Thursday, August 25, 2016

Welcome To The "Gare"?

Can we get a deal on a loan for a house in the suburbs? Outside of Cook County?
You'll hear the occasional comment about Chicagoans never accepting name changes. The Sears Tower is still the Sears Tower, even if some foreign corporation bought the physical building and purchased the naming rights. Good for you, Willis. You made enough money to buy an iconic structure. But you don't exist in the hearts and minds of true Chicagoans.

The White Sox have always played at the ballpark named for their founder, Charles Comiskey. When a cell phone company paid for the right to slap their name and logo on the glorified shopping mall at 35th and Shields, the few fans who were not run off by Sox owner Jerry Reinsdorf grumbled mightily and kept on calling the place Comiskey.

Sure, some came to accept the new name, in a fashion. The entire corporate entity title was too long, of course, so the ballpark was generally referred to as "The Cell".

Appropriate, for the more typical Sox fan as compared to the well-heeled (and overserved) who patronize Wrigley Field.

(Notice how no one is talking about naming rights for a ballpark named for the gum magnate who used to own the Cubs a long time ago. Some corporations know when they're fighting a losing battle.)

Amid much fanfare yesterday, while the White Sox were losing yet again, the team announced that a new company had come forward with cash in hand, to lay claim to the name of the field that had to change because there isn't a U.S. Cellular mobile phone company any more. Mergers, wouldn't you know. And the contract was up, so why not find someone else.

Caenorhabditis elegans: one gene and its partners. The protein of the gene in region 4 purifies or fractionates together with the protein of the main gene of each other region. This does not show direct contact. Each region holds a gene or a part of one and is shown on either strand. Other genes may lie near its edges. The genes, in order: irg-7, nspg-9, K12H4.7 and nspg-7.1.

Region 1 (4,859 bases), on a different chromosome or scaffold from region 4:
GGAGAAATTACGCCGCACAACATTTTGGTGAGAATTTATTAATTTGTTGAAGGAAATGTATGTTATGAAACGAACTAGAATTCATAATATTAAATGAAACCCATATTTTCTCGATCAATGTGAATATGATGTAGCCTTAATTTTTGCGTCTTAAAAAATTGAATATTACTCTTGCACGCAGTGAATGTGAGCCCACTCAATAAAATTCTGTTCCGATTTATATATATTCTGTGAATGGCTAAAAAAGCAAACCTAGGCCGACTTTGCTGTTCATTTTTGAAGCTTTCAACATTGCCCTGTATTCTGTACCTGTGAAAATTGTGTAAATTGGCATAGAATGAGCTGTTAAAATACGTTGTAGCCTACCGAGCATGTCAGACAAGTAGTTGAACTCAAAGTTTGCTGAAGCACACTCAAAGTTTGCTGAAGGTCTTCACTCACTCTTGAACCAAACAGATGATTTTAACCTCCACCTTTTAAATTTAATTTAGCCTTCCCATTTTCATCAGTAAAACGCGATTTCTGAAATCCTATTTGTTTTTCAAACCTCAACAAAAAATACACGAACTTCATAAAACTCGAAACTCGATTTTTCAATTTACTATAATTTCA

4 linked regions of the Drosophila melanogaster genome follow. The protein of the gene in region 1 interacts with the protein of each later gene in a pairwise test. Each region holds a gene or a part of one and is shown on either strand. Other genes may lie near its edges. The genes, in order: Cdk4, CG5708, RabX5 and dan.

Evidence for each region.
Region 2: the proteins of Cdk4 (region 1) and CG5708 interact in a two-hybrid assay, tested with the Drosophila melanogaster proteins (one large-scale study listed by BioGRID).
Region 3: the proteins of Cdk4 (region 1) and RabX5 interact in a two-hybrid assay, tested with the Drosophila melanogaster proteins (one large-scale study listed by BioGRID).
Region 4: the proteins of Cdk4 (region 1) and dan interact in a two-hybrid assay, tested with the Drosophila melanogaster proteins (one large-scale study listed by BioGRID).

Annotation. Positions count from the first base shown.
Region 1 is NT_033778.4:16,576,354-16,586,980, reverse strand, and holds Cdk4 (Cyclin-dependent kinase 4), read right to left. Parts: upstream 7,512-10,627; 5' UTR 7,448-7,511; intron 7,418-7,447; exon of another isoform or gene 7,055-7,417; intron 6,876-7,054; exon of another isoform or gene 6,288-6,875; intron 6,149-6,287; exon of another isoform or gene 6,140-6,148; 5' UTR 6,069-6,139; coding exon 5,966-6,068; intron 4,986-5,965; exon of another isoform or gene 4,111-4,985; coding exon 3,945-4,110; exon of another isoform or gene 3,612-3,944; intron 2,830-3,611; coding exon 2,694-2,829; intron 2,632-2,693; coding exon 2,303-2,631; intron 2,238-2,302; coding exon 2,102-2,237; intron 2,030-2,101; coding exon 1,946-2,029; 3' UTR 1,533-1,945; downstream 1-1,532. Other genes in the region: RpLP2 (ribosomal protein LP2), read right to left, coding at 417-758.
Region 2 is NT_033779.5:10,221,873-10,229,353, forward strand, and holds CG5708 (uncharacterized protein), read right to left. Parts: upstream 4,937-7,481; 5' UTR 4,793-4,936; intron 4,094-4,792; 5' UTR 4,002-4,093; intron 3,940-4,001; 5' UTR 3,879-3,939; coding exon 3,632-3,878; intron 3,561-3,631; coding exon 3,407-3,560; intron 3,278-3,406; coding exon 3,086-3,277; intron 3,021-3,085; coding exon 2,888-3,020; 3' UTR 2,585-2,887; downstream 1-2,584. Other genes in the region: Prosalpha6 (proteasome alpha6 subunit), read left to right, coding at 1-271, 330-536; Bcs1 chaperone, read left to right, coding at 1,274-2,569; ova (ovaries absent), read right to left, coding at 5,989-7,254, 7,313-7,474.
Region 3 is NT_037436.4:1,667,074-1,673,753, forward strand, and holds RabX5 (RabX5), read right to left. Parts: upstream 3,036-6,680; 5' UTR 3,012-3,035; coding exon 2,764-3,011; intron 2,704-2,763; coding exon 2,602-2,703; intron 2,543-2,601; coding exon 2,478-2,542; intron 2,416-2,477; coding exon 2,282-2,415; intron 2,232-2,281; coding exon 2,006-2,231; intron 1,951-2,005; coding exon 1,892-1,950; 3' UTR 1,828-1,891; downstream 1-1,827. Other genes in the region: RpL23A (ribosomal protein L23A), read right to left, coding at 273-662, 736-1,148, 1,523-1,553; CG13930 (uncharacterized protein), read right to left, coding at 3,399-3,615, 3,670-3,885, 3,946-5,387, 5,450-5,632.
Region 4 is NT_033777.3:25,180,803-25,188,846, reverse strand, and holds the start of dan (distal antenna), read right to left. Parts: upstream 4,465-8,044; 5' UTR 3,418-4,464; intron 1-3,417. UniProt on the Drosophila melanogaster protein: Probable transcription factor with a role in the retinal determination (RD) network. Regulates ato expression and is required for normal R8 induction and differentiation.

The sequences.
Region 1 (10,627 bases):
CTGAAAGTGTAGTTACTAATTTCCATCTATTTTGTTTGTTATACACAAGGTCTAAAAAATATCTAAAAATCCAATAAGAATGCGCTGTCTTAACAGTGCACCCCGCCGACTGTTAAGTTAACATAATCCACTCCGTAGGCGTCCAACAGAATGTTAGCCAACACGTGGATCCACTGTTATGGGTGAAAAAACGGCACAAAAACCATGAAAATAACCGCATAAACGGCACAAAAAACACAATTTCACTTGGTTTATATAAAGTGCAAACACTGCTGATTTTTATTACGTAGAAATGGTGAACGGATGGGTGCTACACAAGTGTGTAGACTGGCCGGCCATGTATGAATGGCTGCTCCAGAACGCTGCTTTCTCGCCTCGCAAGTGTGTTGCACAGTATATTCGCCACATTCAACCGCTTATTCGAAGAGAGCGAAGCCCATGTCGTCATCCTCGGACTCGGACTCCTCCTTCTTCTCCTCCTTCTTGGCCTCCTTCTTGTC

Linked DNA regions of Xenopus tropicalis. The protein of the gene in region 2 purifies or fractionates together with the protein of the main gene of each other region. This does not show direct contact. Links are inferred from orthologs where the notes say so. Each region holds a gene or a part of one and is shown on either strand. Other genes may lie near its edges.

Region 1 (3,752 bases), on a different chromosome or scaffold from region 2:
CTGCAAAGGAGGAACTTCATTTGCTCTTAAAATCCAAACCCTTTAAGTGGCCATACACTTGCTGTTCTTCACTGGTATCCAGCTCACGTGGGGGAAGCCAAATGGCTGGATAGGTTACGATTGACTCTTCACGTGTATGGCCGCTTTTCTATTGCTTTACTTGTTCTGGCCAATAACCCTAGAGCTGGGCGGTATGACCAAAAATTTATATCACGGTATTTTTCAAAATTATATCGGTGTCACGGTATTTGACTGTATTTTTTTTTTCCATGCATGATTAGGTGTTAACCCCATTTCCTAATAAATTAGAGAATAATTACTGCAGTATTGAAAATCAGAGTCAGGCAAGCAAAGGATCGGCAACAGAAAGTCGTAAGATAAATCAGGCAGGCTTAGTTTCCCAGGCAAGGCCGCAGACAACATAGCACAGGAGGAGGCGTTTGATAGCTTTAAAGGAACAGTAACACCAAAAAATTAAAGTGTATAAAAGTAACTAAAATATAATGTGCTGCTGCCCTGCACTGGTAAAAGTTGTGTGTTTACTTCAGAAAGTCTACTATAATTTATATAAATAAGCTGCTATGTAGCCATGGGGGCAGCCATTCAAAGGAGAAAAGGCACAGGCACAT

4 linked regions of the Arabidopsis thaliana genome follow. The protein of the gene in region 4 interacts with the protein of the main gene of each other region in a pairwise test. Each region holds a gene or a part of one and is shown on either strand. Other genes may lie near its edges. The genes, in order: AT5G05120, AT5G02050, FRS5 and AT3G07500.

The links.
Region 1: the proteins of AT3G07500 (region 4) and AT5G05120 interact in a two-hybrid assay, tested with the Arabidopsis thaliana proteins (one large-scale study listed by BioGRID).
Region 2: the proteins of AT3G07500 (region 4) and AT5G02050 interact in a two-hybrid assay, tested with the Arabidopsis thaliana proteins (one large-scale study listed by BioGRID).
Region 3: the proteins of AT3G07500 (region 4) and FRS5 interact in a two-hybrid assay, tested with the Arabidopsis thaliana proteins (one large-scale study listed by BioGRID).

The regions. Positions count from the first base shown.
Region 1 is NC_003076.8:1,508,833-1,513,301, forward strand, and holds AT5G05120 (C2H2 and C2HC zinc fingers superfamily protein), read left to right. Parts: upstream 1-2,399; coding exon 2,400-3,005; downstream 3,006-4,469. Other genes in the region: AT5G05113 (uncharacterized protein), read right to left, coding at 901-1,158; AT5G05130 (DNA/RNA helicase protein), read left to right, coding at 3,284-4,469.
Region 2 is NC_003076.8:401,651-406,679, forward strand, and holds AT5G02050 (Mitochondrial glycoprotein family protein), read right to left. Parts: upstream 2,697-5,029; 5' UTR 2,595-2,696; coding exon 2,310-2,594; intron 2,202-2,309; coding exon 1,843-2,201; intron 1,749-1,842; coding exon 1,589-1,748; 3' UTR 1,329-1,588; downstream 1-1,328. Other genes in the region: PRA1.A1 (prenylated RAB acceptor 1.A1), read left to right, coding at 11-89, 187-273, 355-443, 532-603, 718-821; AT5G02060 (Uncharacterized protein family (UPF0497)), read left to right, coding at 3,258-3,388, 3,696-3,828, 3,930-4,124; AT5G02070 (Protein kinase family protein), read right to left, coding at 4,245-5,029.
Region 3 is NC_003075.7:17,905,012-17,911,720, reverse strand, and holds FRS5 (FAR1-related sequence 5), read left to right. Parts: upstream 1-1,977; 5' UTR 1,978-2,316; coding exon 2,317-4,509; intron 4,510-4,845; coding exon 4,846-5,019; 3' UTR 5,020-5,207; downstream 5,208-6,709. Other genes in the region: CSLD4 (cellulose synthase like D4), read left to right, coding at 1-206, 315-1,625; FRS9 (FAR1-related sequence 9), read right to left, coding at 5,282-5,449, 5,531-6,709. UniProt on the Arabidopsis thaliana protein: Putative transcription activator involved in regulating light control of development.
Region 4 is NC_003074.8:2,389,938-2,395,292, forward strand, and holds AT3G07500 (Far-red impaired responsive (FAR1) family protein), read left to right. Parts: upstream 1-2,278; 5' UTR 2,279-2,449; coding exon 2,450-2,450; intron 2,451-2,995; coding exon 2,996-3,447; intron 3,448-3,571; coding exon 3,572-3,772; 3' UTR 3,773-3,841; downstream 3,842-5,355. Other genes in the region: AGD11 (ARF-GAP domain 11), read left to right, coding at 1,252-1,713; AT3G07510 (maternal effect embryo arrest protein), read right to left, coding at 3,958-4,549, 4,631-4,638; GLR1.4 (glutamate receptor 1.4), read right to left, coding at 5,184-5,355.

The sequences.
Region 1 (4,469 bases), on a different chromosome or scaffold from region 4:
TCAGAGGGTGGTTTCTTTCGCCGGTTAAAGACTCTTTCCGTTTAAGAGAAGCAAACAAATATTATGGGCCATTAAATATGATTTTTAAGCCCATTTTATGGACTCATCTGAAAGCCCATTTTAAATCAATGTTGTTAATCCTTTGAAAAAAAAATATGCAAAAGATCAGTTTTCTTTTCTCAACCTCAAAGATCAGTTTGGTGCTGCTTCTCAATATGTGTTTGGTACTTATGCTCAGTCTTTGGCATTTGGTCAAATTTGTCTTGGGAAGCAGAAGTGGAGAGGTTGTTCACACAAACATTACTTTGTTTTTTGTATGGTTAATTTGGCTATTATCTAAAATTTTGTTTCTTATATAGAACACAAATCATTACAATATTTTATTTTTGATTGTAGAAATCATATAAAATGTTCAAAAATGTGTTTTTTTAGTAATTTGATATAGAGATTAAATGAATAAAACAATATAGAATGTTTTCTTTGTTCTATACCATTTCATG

A name on a ballpark generates loads of publicity because the name of the field gets mentioned all over the place during the baseball season. Tonight at "insert ballpark name here", the White Sox took on etc. etc.. Sports writers throw in a mention to fill out the needed words in their articles, and when someone needs whatever product that naming firm sells, the product name is instantly familiar.

So now, it is expected that whenever a White Sox fan needs a home loan, they'll be thinking "Guaranteed Rate".

With the latest round of tax increases hitting Chicago residents, there might be a greater demand for new home loans on homes located outside the boundaries of the city. Property taxes have just skyrocketed, and now the Chicago Public School system plans to tack on another blast of taxes. And that's on top of the planned hike in water fees.

Yes indeed, Guaranteed Rate picked an excellent time to get their name out there, to boost their recognition factor. More and more people will be thinking about making a move out of Cook County, and every time they listen to a report on the tanking White Sox, they'll get that little subliminal nudge about guaranteed home loan rates.

Of course, the name is too long for easy conversation. It will get shortened, in time, like U.S. Cellular became The Cell. What is still considered Comiskey might some day be nicknamed "The Gare" or "The Last Best Option Before Rahm Bleeds Us All Dry."

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